degas, by charlie brice

How delicate they were:
tutu’s flared like butterfly wings,
in mid-pirouette,
fingers adjusting a strap,
silky, skillful, toes
taut and gliding.

What of that soft female form
entering her bath?
A universe of curve,
the essence of coil,
of swerve,
of arc.

Yet the mind that conceived
each sensual delight,
the eye that envisioned such beauty,
the hands that splashed
image on canvas,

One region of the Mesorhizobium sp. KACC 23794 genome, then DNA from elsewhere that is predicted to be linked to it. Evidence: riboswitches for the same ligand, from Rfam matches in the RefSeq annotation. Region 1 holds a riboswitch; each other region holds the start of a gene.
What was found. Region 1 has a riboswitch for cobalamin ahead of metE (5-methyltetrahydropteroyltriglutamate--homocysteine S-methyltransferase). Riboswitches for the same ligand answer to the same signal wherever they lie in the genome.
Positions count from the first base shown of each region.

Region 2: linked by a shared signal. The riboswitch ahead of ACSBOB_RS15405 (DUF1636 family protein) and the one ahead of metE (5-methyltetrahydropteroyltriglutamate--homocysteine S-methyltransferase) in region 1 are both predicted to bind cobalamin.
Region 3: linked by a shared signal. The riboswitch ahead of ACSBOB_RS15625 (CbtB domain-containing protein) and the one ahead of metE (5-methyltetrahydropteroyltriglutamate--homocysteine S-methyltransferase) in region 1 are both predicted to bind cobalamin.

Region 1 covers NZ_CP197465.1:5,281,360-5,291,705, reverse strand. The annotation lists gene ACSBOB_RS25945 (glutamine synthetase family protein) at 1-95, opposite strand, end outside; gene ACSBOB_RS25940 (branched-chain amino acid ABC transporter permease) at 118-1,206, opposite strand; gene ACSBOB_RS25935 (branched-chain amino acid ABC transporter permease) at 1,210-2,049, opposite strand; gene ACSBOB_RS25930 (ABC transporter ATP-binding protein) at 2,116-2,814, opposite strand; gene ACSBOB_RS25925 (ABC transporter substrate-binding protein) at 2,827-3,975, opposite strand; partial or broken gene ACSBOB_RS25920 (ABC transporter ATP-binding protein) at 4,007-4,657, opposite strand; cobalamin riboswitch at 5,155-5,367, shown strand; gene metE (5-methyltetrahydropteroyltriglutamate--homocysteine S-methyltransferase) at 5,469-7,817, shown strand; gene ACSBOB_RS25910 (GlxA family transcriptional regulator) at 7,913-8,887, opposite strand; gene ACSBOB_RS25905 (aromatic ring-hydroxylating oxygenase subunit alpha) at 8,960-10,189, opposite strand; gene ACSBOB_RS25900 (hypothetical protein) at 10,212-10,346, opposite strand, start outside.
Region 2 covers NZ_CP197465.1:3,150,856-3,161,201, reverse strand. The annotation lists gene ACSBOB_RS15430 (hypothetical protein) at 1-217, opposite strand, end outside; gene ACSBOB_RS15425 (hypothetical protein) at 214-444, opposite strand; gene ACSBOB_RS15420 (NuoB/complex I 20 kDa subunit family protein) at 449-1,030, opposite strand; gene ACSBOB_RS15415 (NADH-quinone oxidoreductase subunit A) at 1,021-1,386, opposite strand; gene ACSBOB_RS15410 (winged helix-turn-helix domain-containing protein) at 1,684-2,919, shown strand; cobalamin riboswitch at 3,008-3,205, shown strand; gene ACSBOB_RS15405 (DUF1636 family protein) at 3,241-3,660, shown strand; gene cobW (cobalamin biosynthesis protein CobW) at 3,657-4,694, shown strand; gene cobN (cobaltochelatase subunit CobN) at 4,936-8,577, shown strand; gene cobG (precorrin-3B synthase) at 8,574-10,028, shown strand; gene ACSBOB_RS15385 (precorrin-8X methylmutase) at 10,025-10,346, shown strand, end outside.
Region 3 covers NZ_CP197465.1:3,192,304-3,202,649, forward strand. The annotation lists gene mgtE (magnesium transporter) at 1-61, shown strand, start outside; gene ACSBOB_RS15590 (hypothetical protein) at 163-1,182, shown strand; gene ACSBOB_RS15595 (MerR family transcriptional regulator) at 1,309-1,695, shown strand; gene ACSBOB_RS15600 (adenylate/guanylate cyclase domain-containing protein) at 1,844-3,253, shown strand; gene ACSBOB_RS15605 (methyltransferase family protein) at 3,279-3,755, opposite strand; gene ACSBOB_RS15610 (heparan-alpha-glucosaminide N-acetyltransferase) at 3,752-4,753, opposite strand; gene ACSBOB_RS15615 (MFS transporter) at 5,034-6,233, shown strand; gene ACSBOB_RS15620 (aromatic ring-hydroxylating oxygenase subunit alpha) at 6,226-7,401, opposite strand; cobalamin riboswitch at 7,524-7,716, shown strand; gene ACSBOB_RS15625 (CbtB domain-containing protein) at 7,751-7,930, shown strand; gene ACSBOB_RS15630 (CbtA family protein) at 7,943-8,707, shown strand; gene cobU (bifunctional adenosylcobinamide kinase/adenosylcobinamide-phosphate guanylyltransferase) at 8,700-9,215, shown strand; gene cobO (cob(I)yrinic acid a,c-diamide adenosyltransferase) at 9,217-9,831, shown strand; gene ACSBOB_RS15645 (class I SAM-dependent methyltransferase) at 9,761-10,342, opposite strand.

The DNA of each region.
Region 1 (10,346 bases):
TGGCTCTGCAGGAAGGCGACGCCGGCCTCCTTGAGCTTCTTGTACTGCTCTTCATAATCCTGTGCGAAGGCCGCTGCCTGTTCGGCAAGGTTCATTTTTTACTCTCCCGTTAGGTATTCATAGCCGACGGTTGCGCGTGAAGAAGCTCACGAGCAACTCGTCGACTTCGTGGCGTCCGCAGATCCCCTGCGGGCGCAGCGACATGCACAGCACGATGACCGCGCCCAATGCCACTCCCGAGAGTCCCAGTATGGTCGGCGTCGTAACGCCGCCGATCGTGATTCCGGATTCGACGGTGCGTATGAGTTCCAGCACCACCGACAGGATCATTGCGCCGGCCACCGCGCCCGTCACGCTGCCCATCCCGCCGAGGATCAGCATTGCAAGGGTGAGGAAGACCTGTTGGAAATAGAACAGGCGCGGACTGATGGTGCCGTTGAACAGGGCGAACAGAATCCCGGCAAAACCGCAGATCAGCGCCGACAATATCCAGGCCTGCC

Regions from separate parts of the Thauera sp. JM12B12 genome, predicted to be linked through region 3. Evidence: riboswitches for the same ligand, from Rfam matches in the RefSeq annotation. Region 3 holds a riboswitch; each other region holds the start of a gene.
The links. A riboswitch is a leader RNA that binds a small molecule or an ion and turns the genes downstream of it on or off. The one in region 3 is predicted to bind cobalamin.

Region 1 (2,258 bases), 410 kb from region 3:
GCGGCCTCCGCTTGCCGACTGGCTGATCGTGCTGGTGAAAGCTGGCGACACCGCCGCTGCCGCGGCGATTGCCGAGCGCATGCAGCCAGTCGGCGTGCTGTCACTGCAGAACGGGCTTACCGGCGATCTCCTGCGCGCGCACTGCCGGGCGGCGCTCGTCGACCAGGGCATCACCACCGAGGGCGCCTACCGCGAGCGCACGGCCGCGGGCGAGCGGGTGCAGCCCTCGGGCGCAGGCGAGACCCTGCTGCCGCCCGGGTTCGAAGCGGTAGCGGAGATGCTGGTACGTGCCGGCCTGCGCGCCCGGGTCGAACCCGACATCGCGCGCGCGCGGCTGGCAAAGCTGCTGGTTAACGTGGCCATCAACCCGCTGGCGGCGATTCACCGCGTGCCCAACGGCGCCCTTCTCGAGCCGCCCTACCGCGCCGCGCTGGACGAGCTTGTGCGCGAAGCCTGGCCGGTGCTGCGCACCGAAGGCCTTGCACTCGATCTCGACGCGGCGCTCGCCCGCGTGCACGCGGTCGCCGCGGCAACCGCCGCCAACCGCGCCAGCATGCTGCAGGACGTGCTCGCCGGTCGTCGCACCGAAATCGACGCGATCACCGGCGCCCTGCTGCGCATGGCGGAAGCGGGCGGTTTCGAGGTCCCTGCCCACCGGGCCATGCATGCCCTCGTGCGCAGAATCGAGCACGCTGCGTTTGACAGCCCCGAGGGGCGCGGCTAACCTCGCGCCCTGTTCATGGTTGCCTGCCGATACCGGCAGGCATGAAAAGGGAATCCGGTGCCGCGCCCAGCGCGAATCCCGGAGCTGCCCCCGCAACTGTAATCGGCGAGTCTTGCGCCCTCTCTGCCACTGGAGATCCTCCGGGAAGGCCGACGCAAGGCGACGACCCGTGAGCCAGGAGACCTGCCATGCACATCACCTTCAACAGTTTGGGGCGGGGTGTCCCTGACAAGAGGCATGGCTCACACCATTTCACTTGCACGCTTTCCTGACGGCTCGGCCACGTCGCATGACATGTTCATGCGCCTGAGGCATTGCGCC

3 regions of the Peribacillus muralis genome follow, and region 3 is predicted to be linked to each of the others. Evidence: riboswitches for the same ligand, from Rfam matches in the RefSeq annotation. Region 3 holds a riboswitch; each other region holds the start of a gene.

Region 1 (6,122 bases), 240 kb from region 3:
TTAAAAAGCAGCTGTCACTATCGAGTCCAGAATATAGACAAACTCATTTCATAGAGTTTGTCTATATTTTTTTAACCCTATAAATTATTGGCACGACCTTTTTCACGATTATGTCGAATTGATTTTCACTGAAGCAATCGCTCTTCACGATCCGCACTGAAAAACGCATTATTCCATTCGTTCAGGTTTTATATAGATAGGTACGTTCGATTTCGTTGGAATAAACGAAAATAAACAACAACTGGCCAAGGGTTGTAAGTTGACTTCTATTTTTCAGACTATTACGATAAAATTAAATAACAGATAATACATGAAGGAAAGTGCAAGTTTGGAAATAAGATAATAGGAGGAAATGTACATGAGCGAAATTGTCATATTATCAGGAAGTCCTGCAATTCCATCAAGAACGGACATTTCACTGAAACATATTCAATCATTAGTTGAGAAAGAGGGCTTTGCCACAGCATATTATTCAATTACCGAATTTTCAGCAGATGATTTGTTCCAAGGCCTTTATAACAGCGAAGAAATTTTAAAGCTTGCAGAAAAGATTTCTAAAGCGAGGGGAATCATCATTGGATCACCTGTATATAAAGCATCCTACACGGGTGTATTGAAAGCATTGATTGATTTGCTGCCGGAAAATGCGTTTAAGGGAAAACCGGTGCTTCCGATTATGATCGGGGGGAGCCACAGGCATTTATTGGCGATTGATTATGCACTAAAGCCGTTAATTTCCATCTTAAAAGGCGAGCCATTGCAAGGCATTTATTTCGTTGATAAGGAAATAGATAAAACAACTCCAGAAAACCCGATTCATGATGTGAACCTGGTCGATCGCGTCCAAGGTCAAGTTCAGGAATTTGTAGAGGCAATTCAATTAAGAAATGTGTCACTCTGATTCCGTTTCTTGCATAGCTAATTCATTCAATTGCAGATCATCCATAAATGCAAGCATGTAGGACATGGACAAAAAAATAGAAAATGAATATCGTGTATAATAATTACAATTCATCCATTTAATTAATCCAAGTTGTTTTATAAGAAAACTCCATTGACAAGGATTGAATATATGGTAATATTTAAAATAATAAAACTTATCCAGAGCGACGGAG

shaped it to clay,

hated an entire people because…
because they shared
the same sky,
the same turf,
a common stage,
the same bathwater.

Charlie Brice is the author of Flashcuts Out of Chaos (2016), Mnemosyne’s Hand (2018), An Accident of Blood (2019), and The Broad Grin of Eternity (forthcoming), all from WordTech Editions. His poetry has been nominated for the Best of Net anthology and twice for a Pushcart Prize and has appeared in The Atlanta Review, The Sunlight Press, Chiron Review, Plainsongs, I-70 Review, Mudfish 12, Anti-Heroin Chic, and elsewhere.

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